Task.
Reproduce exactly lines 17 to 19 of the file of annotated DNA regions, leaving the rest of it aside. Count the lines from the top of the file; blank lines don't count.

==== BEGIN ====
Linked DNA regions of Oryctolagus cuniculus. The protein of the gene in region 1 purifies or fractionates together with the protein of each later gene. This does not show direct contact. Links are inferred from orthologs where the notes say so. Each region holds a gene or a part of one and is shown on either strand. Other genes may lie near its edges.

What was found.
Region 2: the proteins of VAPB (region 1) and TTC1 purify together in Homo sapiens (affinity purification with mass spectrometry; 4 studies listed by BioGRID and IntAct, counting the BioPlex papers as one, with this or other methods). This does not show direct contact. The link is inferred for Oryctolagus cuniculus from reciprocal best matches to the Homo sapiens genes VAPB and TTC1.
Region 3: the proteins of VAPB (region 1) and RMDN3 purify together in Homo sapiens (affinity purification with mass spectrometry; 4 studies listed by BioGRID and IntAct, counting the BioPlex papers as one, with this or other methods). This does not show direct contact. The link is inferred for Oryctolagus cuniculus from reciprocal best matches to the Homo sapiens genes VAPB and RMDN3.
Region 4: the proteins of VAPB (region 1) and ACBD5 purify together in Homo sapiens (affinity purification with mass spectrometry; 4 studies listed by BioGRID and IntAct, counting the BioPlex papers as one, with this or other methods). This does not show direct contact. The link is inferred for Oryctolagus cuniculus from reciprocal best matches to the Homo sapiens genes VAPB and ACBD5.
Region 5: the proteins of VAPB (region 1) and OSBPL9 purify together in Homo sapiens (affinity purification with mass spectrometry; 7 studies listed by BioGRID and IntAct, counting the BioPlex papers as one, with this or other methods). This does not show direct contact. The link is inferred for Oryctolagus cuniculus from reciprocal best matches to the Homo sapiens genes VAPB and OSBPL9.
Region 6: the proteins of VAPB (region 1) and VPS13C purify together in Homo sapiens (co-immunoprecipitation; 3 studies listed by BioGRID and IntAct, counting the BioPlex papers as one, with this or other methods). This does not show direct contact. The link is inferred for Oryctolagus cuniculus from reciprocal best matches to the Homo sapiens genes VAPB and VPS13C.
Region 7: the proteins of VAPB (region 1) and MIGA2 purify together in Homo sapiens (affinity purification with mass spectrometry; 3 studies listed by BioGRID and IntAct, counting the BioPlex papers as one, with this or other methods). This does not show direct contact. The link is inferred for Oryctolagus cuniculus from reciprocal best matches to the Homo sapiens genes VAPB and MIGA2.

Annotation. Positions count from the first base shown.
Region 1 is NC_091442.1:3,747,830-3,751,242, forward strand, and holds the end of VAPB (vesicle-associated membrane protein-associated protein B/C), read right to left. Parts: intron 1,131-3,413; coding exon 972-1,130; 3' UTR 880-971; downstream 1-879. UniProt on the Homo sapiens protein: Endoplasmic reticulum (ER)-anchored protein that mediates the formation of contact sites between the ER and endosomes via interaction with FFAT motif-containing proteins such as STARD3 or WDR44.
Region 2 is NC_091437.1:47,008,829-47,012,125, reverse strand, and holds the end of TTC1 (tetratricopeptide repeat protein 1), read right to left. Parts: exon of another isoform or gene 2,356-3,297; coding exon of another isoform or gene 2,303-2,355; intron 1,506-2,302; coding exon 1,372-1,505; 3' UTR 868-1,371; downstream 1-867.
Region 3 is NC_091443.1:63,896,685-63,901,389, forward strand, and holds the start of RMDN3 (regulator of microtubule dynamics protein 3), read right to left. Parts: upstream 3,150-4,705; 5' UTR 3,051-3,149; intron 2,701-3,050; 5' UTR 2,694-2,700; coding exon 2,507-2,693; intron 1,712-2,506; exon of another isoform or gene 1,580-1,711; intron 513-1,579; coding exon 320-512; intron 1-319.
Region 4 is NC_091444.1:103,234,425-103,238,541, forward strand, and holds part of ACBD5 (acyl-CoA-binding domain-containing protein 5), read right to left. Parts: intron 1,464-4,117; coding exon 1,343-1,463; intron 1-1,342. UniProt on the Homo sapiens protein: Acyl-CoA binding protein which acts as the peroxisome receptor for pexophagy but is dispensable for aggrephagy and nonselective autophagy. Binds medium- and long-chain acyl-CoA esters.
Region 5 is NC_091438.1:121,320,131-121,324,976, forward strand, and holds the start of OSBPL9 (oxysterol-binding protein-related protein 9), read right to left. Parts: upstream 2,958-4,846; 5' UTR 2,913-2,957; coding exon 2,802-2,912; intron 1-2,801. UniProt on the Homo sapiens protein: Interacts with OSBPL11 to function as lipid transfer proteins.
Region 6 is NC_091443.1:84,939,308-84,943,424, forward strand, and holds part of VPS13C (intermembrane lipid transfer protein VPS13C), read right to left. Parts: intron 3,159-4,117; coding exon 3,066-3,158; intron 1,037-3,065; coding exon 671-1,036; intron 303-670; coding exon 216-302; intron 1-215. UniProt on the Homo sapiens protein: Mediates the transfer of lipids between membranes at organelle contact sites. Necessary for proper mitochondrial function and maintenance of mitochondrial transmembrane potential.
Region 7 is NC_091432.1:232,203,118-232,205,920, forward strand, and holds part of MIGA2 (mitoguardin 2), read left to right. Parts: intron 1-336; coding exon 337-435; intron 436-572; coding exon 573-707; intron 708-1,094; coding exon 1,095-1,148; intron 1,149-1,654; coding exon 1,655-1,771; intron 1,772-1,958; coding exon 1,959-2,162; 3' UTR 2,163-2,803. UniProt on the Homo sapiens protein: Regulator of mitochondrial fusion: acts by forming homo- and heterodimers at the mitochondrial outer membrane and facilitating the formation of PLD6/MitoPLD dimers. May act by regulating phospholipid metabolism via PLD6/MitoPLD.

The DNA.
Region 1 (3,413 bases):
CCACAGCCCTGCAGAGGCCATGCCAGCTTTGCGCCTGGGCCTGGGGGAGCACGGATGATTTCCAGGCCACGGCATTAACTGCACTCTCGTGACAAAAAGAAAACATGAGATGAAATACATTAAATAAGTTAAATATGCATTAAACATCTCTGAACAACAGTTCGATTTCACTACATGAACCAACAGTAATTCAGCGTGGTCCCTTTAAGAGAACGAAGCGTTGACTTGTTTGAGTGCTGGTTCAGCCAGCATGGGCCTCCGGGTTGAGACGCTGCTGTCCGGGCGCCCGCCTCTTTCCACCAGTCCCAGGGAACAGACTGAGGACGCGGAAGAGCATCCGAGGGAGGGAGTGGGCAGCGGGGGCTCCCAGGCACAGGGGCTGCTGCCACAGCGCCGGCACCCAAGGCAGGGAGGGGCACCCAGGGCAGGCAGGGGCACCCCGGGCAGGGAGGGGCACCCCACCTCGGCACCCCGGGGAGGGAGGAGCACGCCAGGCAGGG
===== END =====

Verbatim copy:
The DNA.
Region 1 (3,413 bases):
CCACAGCCCTGCAGAGGCCATGCCAGCTTTGCGCCTGGGCCTGGGGGAGCACGGATGATTTCCAGGCCACGGCATTAACTGCACTCTCGTGACAAAAAGAAAACATGAGATGAAATACATTAAATAAGTTAAATATGCATTAAACATCTCTGAACAACAGTTCGATTTCACTACATGAACCAACAGTAATTCAGCGTGGTCCCTTTAAGAGAACGAAGCGTTGACTTGTTTGAGTGCTGGTTCAGCCAGCATGGGCCTCCGGGTTGAGACGCTGCTGTCCGGGCGCCCGCCTCTTTCCACCAGTCCCAGGGAACAGACTGAGGACGCGGAAGAGCATCCGAGGGAGGGAGTGGGCAGCGGGGGCTCCCAGGCACAGGGGCTGCTGCCACAGCGCCGGCACCCAAGGCAGGGAGGGGCACCCAGGGCAGGCAGGGGCACCCCGGGCAGGGAGGGGCACCCCACCTCGGCACCCCGGGGAGGGAGGAGCACGCCAGGCAGGG